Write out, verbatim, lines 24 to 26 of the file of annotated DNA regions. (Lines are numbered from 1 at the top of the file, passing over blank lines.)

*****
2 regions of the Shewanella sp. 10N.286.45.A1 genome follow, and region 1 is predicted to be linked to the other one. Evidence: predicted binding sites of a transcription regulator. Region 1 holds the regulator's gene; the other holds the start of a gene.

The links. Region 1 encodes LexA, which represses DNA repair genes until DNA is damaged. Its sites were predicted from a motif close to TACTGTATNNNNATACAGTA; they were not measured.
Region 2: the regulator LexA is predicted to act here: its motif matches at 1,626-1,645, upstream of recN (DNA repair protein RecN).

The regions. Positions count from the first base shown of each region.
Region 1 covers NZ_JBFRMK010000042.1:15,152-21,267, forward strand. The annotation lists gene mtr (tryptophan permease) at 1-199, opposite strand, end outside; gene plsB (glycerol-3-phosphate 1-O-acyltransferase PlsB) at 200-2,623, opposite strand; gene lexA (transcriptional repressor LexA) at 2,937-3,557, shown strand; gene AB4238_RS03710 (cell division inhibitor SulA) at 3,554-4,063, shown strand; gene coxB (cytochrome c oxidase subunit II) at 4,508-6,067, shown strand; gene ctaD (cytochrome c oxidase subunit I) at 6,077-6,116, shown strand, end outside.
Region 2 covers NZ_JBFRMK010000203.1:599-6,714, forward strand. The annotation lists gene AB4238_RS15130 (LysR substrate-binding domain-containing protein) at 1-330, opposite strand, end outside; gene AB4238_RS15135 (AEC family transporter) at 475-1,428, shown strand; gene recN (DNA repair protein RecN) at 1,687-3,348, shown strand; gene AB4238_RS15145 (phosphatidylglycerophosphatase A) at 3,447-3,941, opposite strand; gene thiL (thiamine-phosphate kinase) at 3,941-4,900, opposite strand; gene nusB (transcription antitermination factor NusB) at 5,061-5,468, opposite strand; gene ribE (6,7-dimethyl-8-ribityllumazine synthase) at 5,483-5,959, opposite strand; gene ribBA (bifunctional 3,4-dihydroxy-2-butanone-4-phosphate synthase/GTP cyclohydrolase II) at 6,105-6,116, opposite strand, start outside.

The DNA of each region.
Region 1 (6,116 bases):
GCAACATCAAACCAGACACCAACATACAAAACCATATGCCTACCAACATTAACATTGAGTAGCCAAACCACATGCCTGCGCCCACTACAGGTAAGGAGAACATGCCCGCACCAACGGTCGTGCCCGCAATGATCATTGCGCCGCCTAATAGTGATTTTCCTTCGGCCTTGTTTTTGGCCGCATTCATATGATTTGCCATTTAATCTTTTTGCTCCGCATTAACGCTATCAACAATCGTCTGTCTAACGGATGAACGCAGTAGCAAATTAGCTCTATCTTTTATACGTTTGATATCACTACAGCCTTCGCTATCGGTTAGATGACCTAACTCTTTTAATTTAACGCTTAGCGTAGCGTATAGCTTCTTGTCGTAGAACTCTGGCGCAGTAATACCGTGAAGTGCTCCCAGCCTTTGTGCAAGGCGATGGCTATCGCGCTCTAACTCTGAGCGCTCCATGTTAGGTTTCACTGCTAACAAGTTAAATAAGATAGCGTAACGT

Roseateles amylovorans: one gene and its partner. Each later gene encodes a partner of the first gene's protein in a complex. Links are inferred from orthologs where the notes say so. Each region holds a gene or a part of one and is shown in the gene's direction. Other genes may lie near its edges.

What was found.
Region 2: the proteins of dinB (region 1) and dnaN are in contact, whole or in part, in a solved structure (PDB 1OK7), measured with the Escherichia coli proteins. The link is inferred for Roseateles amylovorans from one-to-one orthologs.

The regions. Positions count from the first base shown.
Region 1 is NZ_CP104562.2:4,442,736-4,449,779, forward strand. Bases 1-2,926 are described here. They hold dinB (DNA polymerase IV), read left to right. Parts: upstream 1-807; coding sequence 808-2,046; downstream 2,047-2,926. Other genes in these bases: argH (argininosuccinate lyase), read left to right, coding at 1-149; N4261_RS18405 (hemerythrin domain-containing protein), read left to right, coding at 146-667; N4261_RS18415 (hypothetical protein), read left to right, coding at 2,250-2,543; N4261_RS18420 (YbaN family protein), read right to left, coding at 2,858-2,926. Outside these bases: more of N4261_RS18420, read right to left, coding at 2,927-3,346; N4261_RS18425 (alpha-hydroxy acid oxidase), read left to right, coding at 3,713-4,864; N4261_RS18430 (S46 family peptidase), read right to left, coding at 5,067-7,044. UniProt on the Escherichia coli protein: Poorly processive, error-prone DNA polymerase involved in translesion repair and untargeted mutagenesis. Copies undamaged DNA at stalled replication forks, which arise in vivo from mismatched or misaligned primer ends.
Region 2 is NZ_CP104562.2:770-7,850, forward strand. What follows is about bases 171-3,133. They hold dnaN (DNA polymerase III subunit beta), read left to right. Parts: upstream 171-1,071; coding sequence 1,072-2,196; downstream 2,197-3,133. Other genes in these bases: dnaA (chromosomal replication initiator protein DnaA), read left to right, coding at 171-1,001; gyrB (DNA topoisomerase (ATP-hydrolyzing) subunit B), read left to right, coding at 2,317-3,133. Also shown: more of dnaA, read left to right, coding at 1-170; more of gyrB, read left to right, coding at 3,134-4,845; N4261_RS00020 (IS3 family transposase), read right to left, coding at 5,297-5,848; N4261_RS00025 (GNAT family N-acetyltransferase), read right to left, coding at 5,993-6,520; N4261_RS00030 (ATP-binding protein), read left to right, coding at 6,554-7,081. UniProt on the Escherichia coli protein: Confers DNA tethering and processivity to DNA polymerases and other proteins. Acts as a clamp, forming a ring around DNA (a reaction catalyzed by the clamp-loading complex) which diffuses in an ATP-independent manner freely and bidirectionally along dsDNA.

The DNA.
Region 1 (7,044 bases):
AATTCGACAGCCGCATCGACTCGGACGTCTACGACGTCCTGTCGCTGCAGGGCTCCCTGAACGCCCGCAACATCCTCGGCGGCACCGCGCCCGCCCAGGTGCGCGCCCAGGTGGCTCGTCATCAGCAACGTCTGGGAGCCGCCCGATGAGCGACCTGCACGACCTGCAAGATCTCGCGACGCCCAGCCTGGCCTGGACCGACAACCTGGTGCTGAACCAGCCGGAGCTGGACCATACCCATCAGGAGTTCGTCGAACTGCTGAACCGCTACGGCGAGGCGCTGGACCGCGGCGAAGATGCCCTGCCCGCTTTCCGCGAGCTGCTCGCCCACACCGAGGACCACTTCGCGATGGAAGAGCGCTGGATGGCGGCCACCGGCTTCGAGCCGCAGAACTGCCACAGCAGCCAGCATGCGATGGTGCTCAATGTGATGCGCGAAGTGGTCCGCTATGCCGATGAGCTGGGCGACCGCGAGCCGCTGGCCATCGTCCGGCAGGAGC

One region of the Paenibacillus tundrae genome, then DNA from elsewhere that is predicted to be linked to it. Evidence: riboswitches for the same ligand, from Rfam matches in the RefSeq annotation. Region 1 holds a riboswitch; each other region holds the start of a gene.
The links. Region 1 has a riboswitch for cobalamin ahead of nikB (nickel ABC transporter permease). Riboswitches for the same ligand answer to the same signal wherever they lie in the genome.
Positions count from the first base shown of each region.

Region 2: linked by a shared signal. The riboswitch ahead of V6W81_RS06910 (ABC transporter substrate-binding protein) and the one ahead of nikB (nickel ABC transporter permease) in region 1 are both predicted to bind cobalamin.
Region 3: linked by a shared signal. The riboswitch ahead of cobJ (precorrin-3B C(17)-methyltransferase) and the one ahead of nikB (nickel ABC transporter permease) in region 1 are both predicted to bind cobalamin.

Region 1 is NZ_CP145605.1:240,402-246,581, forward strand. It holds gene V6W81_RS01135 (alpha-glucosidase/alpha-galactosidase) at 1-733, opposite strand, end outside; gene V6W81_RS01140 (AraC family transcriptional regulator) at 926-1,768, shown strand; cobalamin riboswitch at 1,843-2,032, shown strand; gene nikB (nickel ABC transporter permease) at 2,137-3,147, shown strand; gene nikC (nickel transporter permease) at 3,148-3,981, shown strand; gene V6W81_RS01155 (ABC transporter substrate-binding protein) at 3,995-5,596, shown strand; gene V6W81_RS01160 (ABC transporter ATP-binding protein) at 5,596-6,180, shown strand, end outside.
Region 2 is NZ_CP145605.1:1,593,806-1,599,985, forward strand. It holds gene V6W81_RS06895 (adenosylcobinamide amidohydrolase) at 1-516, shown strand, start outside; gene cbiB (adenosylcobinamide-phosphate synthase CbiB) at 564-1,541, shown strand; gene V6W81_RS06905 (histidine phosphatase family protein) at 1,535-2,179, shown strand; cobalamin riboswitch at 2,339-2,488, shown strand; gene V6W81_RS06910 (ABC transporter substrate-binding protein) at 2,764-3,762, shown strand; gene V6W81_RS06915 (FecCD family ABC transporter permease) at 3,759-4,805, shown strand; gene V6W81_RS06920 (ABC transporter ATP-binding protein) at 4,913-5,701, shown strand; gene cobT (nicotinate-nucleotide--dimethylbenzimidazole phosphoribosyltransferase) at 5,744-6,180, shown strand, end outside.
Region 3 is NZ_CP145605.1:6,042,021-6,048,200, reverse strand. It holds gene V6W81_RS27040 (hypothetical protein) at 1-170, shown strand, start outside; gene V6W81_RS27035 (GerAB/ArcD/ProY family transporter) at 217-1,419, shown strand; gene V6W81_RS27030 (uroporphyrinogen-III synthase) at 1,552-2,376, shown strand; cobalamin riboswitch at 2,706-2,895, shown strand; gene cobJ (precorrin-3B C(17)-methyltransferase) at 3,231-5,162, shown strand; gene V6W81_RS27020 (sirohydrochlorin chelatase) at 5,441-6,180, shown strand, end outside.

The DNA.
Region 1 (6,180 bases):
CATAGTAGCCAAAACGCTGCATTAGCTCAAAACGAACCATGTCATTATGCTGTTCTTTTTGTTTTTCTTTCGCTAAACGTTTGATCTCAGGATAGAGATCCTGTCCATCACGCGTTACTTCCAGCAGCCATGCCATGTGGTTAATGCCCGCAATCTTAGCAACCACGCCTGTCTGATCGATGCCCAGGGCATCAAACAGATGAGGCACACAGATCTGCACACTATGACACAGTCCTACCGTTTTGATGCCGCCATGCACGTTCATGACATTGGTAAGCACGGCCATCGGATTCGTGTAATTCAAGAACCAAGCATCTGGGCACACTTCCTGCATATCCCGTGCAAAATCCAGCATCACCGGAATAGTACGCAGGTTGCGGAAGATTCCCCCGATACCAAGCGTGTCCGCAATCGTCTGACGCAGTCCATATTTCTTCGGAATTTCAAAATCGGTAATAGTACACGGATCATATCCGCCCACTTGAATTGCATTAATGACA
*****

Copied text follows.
Region 1 is NZ_CP145605.1:240,402-246,581, forward strand. It holds gene V6W81_RS01135 (alpha-glucosidase/alpha-galactosidase) at 1-733, opposite strand, end outside; gene V6W81_RS01140 (AraC family transcriptional regulator) at 926-1,768, shown strand; cobalamin riboswitch at 1,843-2,032, shown strand; gene nikB (nickel ABC transporter permease) at 2,137-3,147, shown strand; gene nikC (nickel transporter permease) at 3,148-3,981, shown strand; gene V6W81_RS01155 (ABC transporter substrate-binding protein) at 3,995-5,596, shown strand; gene V6W81_RS01160 (ABC transporter ATP-binding protein) at 5,596-6,180, shown strand, end outside.
Region 2 is NZ_CP145605.1:1,593,806-1,599,985, forward strand. It holds gene V6W81_RS06895 (adenosylcobinamide amidohydrolase) at 1-516, shown strand, start outside; gene cbiB (adenosylcobinamide-phosphate synthase CbiB) at 564-1,541, shown strand; gene V6W81_RS06905 (histidine phosphatase family protein) at 1,535-2,179, shown strand; cobalamin riboswitch at 2,339-2,488, shown strand; gene V6W81_RS06910 (ABC transporter substrate-binding protein) at 2,764-3,762, shown strand; gene V6W81_RS06915 (FecCD family ABC transporter permease) at 3,759-4,805, shown strand; gene V6W81_RS06920 (ABC transporter ATP-binding protein) at 4,913-5,701, shown strand; gene cobT (nicotinate-nucleotide--dimethylbenzimidazole phosphoribosyltransferase) at 5,744-6,180, shown strand, end outside.
Region 3 is NZ_CP145605.1:6,042,021-6,048,200, reverse strand. It holds gene V6W81_RS27040 (hypothetical protein) at 1-170, shown strand, start outside; gene V6W81_RS27035 (GerAB/ArcD/ProY family transporter) at 217-1,419, shown strand; gene V6W81_RS27030 (uroporphyrinogen-III synthase) at 1,552-2,376, shown strand; cobalamin riboswitch at 2,706-2,895, shown strand; gene cobJ (precorrin-3B C(17)-methyltransferase) at 3,231-5,162, shown strand; gene V6W81_RS27020 (sirohydrochlorin chelatase) at 5,441-6,180, shown strand, end outside.